The Importance of Health in the Workplace

TreadmillDesks

Are you interested in becoming a healthier you? Do you find yourself drained after spending a day at work? Being healthier can significantly improve your quality of life, and research shows it increases workplace productivity and reduces the risk of diseases like diabetes and heart disease. According to the U.S. Department of Labor, the average American spends 44 hours (about 40% of their waking hours) each week on working and related activities; people who want to become healthier should begin thinking about health in the workplace.

The Commute.

The initial workday activity is the commute to your office. How could you make your daily commute to and from work healthier? One option is biking. At our Trackolade office in downtown Seattle, every employee bikes to work (and there is one wall in our office space devoted to storing all the bikes). For me, not only is biking to work a healthy option, it’s greener and smarter, too. I don’t have to deal with ridiculous rush hour traffic going into and out of downtown at peak hours, so it actually saves me time (about 20 min every day — almost 2 hours each week!). I also save the environment from toxic emissions.

Use this nifty bike-to-work calculator to figure out how many calories you burn, how much money you save, and how many pounds of toxic emissions you spare the earth.

If you ride the bus or the subway, you can get off at an earlier stop and walk the rest of your way to work. The same logic applies for if you drive to work – just park somewhere farther away from your office (or at least the far end of the parking lot) and walk the rest of that distance to work.

It’s also a great idea to use the stairs rather than the elevator to get up to your office. If you work on the 18th floor, don’t despair. Rather than trying to walk up all those stairs, take the elevator, but get off whenever the first person riding your elevator gets off and walk the rest of those stairs up.

The Workday.

Unfortunately, we have inadvertently designed the American workspace to be a fairly unhealthy environment. Sitting all day is generally a bad idea: it’s linked to worse mental health, a higher risk of death from heart disease, and you’re pretty limited to that one position for a long period of time. One solution to this problem is getting a standing desk. Purported health benefits are through the roof, from burning calories to lowering your metabolism and lowering your risk of death. One step up from using just a standing desk is a treadmill desk, which allows you to work all day while walking 10 miles comfortably. If a standing desk is not possible for you, a large workout ball to improve your stability and balance by keeping your core abdominal muscles engaged all day is another option to consider. This promotes better posture and protects the lower back (check out workwhilewalking.com for all sorts of great information and insightful reviews about treadmill and standing desks).

Some people don’t have the luxury or want to change how they sit and work all day. Some report that walking on a treadmill all day can be pretty distracting, as well as embarrassing if you have a workplace crush. However, there are other healthy practices one could partake in throughout the work day. Taking fitness breaks or walking during your lunch break are great ways to keep up your energy and move your body throughout the work day. I usually eat my lunch while working and then spend my half hour lunch break walking around downtown while on the phone with my mom. I love the Seattle weather and fresh air, and I get reenergized and refocused while being healthy. This certainly beats the alternative of sitting in the break room for a half hour and chugging coffee when I get sleepy midday.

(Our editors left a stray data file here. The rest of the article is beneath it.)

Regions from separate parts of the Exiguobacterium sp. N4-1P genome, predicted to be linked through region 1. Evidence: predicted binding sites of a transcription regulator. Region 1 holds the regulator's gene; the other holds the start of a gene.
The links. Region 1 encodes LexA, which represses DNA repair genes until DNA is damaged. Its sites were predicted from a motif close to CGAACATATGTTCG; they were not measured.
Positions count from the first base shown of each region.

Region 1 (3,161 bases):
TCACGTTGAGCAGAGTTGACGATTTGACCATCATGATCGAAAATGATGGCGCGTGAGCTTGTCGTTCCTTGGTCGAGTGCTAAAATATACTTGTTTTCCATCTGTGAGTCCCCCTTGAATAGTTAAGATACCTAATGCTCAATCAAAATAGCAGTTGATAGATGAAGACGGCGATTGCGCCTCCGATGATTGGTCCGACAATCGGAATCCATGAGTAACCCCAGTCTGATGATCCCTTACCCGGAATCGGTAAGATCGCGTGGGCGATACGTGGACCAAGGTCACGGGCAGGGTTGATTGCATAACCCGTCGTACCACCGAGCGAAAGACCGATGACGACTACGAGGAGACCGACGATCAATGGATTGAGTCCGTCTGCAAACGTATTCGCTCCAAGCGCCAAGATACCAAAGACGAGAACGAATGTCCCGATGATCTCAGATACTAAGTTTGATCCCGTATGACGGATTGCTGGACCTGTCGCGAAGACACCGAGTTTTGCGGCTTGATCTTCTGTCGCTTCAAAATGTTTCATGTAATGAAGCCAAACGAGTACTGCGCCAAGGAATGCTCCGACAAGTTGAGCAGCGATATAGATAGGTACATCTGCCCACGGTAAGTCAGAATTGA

Eating.

This brings us to our last point in healthy workplace habits – food and nutrition. Instead of spending this section talking about what you can be eating for lunch and for snacks (though I would recommend a lot of fruits, vegetables, and whole grains and not a lot of sugar), I’m going to tell you about how you can be eating. What I’m combatting here is the specific problem of overeating – many Americans also deal with undereating and/or eating disorders, which I don’t address in this article.

There is a great book by Brian Wansink called Mindless Eating that talks about food psychology and small, easy changes a person can make in her environment to eat a little healthier each day. It’s based on the idea that environmental influences secretly greatly affect how much food you eat. One finding from Mindless Eating is that food should always be kept out of sight. It is difficult enough not to eat all day long when you could be sitting around coworkers chomping on snacks, pelted by advertisements about happy hour truffle fries and half-priced doughnuts down the street. Avoiding that dish of chocolates that sits on your desk in front of you makes you all the more prone to overeating. Keep your snacks and your lunch in the fridge, in a drawer, and especially off your desk.

Eat your food on a plate. And eat it on a smaller-sized plate, if you can. The problem with eating food from plastic containers or paper bags or huge wrappers is that your brain is tricked into thinking you’re eating less than you actually are. You can’t see all the food you’re eating, or the container it’s in distorts how much is truly there. As soon as you put all that food on a plate, your brain can better understand how much you’re eating. Additionally, moving from a 12-inch to a 10-inch dinner plate leads people to serve and eat 22% less. The same logic works for drinks, too – you will be more satiated with less beverage when drinking from a taller, skinnier glass rather than a shorter, fatter glass.